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The Optimist Realist Posts

Getting back in the saddle

It’s been eleven months since I got knocked off my bike by a car. The result was a busted elbow, and a busted bike.

The elbow has been a source of frustration – it is taking a long time to heal and the end of that healing process still isn’t in sight.

The bike, a 2006 Trek Madone SL 5.2, has been sitting in my basement, exactly as it looked on the day of the accident.

Today I finally loaded it into the back of the RAV4 and took it over to Duke’s Cycle to be assessed and repaired. It’s a carbon frame and fork, so there’s always some concern about having cracked the frame which would mean it was toast.

Six months ago I thought I’d never want to ride it again – to be honest, I kind of hoped it was toast. Today I hope it’s not. I’m looking forward to getting it back so I can start working towards getting back in the saddle.

While my arm continues to heal, at least my bike will be fixed. The guy at Duke’s said he thought maybe the chain ring was bent, and they’d be taking the crank apart to look for damage, but that the frame seemed uncompromised.

Considering the severity of the accident in terms of my arm, I think the bike looks pretty good and just pushing it down the street from the car to the shop left me yearning to hop on and go for a spin.

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These thoughts are my own

We’ve been doing a little thinking at work about how personal and professional have blended and how things you post online as yourself could be mistaken as views that represent the views of your employer.

A lot of this stems from something going on in an industry that my employer is also involved in. I generally steer clear of talking about anything work-related on any social media sites, including my blog. That is sometimes tough as things like Internet censorship and policy are topics I’m very interested in and would like to comment on.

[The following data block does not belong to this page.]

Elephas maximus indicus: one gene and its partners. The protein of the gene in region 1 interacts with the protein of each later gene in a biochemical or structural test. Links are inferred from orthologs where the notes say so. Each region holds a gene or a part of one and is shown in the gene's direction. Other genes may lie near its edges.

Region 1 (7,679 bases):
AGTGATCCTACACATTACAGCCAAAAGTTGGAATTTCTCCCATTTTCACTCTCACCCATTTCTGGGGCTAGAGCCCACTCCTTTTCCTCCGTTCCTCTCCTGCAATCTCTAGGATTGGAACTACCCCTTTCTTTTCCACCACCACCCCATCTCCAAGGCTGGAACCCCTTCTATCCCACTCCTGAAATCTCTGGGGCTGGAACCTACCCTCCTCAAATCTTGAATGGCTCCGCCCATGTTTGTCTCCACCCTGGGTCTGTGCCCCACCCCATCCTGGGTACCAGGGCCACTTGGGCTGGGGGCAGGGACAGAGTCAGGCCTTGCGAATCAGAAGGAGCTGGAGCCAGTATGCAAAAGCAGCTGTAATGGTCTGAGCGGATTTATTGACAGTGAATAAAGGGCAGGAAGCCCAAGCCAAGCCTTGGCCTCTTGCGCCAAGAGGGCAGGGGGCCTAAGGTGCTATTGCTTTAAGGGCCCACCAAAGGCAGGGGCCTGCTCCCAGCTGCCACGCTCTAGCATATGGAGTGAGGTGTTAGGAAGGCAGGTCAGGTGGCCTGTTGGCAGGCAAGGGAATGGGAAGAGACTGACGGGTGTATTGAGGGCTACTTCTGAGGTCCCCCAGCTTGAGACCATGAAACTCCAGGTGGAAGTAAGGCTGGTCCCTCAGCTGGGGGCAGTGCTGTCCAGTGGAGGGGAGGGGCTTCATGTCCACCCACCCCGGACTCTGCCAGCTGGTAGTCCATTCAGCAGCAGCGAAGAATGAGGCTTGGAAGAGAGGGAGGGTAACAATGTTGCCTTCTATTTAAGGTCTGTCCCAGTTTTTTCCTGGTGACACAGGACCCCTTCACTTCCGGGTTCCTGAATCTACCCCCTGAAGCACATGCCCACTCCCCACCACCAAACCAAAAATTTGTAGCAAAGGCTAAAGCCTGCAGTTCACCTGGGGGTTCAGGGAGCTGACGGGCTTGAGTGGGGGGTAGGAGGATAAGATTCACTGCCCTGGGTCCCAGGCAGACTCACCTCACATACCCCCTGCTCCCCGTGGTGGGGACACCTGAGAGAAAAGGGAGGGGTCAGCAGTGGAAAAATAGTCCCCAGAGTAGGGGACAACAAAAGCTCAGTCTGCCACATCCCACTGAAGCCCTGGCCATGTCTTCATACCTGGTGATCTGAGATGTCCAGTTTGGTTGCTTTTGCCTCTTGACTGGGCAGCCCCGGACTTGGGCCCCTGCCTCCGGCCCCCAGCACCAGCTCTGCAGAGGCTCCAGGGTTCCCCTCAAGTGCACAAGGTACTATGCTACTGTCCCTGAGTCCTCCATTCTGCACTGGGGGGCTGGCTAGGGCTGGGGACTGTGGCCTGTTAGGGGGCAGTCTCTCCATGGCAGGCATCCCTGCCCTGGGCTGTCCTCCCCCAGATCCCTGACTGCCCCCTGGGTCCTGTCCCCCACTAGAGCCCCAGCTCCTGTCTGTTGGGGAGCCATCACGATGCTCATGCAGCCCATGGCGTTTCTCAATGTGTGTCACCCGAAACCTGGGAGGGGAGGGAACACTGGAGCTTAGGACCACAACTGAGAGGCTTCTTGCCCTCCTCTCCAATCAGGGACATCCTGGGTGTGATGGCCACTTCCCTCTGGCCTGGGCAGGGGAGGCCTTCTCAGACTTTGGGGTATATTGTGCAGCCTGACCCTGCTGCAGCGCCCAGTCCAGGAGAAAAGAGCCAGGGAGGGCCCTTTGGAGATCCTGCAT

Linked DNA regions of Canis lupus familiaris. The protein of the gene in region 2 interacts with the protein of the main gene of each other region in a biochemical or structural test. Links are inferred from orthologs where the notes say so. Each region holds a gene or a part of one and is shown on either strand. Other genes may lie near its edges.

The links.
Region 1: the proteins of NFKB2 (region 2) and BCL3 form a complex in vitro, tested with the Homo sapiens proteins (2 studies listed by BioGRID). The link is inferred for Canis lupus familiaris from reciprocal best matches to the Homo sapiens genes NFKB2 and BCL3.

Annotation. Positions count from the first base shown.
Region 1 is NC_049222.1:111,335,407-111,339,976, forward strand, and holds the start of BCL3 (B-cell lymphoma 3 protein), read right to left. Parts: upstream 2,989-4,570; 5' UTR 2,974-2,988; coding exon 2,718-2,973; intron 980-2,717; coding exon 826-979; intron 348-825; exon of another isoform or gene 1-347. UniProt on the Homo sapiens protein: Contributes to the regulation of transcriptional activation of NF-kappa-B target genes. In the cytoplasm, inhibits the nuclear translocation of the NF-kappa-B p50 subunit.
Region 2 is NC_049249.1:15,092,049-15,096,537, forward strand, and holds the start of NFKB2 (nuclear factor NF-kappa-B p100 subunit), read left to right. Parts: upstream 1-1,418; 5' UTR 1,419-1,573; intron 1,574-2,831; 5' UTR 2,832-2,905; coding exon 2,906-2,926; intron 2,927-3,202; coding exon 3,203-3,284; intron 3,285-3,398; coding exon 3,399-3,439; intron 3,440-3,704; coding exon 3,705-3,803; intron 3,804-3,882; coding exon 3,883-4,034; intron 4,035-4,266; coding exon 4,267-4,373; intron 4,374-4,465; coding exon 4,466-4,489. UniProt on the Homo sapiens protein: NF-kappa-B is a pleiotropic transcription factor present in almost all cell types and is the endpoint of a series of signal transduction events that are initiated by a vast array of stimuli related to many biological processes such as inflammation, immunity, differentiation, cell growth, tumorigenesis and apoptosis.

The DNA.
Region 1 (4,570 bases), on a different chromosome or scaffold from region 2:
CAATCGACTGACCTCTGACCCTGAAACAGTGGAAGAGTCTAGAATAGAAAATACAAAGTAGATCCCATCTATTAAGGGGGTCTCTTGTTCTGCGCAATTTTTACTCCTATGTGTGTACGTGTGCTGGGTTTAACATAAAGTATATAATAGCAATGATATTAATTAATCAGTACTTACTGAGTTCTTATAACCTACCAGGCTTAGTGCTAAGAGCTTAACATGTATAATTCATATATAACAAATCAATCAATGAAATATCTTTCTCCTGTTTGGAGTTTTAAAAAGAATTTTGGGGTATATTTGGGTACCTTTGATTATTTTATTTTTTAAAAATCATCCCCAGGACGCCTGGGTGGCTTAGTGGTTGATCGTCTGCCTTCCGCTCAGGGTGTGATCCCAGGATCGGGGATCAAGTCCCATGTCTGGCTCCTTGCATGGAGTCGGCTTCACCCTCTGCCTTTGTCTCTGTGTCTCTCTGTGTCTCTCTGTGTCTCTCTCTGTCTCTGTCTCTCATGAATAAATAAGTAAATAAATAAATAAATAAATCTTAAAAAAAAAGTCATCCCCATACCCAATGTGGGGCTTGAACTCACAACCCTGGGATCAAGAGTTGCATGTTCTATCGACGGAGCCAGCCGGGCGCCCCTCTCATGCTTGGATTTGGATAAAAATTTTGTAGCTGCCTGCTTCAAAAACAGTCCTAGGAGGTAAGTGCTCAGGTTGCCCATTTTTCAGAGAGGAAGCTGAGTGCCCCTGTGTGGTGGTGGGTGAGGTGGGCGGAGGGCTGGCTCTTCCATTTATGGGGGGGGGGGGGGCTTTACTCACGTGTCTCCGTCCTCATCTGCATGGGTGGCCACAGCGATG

We don’t have a policy at work per se. But there is an understanding amongst those of us who work there that we all represent the company to a certain extent in everything we do.

Over the five years I’ve been there, I’ve bumped into the edge of this quasi-policy a couple of times. It’s never been anything major – in both cases it was related to being openly critical of a company or person that was connected to a customer. In both cases, it was good to be reminded that the Internet is vast and interconnected.

You might notice the new little disclaimer to the right in the sidebar of the blog. It’s not anything new – my views have always been my views. What is new is that this is the first time I’ve felt that I should have it there.

The specific text, which I adapted slightly, comes from an Apple policy that I think is well done. I won’t post it here, since it belongs to Apple, but it’s fully posted at in this post at 9to5Mac. It doesn’t give me a free pass to say what I want, but I think it is important to have it there to ensure that readers understand that what I put here isn’t always in agreement with what my employer might think.

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